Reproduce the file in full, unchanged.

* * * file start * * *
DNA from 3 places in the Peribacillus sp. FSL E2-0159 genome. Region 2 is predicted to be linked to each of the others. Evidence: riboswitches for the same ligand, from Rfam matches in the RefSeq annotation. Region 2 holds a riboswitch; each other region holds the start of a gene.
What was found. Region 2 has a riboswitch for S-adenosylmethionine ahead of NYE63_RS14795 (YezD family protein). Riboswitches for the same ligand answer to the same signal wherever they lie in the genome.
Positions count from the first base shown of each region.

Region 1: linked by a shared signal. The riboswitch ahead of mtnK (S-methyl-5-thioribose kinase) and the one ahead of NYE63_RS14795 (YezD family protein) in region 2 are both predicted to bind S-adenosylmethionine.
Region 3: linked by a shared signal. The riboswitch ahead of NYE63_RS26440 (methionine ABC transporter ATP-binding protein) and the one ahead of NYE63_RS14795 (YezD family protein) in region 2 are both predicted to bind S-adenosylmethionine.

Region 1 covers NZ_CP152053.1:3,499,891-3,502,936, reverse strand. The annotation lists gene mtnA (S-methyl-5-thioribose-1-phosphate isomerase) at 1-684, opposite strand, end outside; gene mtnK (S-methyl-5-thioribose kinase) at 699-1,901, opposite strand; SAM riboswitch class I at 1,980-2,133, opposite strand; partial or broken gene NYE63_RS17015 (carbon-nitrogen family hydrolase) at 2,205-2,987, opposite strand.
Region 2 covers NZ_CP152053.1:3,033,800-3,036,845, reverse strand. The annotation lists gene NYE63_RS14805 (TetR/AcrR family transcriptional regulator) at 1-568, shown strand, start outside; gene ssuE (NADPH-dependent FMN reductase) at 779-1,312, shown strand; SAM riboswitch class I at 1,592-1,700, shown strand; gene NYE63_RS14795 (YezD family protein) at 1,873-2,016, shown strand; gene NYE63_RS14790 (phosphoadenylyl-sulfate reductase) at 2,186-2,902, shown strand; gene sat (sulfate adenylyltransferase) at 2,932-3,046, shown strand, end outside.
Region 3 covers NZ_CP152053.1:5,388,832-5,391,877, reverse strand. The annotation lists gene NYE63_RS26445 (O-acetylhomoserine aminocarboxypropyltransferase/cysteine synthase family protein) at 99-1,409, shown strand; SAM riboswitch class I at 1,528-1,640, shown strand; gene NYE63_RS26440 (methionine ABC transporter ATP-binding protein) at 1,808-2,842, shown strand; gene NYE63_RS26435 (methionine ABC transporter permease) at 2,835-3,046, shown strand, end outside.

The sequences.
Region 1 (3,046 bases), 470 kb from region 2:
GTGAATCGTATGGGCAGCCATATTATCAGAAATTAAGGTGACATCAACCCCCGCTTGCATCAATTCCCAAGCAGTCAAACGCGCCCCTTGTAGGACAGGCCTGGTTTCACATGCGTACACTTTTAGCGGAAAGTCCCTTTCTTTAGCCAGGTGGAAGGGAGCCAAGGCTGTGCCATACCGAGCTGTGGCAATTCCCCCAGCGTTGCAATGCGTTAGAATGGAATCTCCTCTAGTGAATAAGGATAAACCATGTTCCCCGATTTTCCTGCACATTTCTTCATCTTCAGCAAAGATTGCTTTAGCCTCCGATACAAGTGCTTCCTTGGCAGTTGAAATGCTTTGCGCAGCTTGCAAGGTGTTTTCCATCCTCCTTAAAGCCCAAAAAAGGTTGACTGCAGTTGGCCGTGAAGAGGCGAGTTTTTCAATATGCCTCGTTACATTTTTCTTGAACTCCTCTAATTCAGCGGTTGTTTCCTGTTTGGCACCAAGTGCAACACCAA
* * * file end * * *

DNA from 3 places in the Peribacillus sp. FSL E2-0159 genome. Region 2 is predicted to be linked to each of the others. Evidence: riboswitches for the same ligand, from Rfam matches in the RefSeq annotation. Region 2 holds a riboswitch; each other region holds the start of a gene.
What was found. Region 2 has a riboswitch for S-adenosylmethionine ahead of NYE63_RS14795 (YezD family protein). Riboswitches for the same ligand answer to the same signal wherever they lie in the genome.
Positions count from the first base shown of each region.

Region 1: linked by a shared signal. The riboswitch ahead of mtnK (S-methyl-5-thioribose kinase) and the one ahead of NYE63_RS14795 (YezD family protein) in region 2 are both predicted to bind S-adenosylmethionine.
Region 3: linked by a shared signal. The riboswitch ahead of NYE63_RS26440 (methionine ABC transporter ATP-binding protein) and the one ahead of NYE63_RS14795 (YezD family protein) in region 2 are both predicted to bind S-adenosylmethionine.

Region 1 covers NZ_CP152053.1:3,499,891-3,502,936, reverse strand. The annotation lists gene mtnA (S-methyl-5-thioribose-1-phosphate isomerase) at 1-684, opposite strand, end outside; gene mtnK (S-methyl-5-thioribose kinase) at 699-1,901, opposite strand; SAM riboswitch class I at 1,980-2,133, opposite strand; partial or broken gene NYE63_RS17015 (carbon-nitrogen family hydrolase) at 2,205-2,987, opposite strand.
Region 2 covers NZ_CP152053.1:3,033,800-3,036,845, reverse strand. The annotation lists gene NYE63_RS14805 (TetR/AcrR family transcriptional regulator) at 1-568, shown strand, start outside; gene ssuE (NADPH-dependent FMN reductase) at 779-1,312, shown strand; SAM riboswitch class I at 1,592-1,700, shown strand; gene NYE63_RS14795 (YezD family protein) at 1,873-2,016, shown strand; gene NYE63_RS14790 (phosphoadenylyl-sulfate reductase) at 2,186-2,902, shown strand; gene sat (sulfate adenylyltransferase) at 2,932-3,046, shown strand, end outside.
Region 3 covers NZ_CP152053.1:5,388,832-5,391,877, reverse strand. The annotation lists gene NYE63_RS26445 (O-acetylhomoserine aminocarboxypropyltransferase/cysteine synthase family protein) at 99-1,409, shown strand; SAM riboswitch class I at 1,528-1,640, shown strand; gene NYE63_RS26440 (methionine ABC transporter ATP-binding protein) at 1,808-2,842, shown strand; gene NYE63_RS26435 (methionine ABC transporter permease) at 2,835-3,046, shown strand, end outside.

The sequences.
Region 1 (3,046 bases), 470 kb from region 2:
GTGAATCGTATGGGCAGCCATATTATCAGAAATTAAGGTGACATCAACCCCCGCTTGCATCAATTCCCAAGCAGTCAAACGCGCCCCTTGTAGGACAGGCCTGGTTTCACATGCGTACACTTTTAGCGGAAAGTCCCTTTCTTTAGCCAGGTGGAAGGGAGCCAAGGCTGTGCCATACCGAGCTGTGGCAATTCCCCCAGCGTTGCAATGCGTTAGAATGGAATCTCCTCTAGTGAATAAGGATAAACCATGTTCCCCGATTTTCCTGCACATTTCTTCATCTTCAGCAAAGATTGCTTTAGCCTCCGATACAAGTGCTTCCTTGGCAGTTGAAATGCTTTGCGCAGCTTGCAAGGTGTTTTCCATCCTCCTTAAAGCCCAAAAAAGGTTGACTGCAGTTGGCCGTGAAGAGGCGAGTTTTTCAATATGCCTCGTTACATTTTTCTTGAACTCCTCTAATTCAGCGGTTGTTTCCTGTTTGGCACCAAGTGCAACACCAA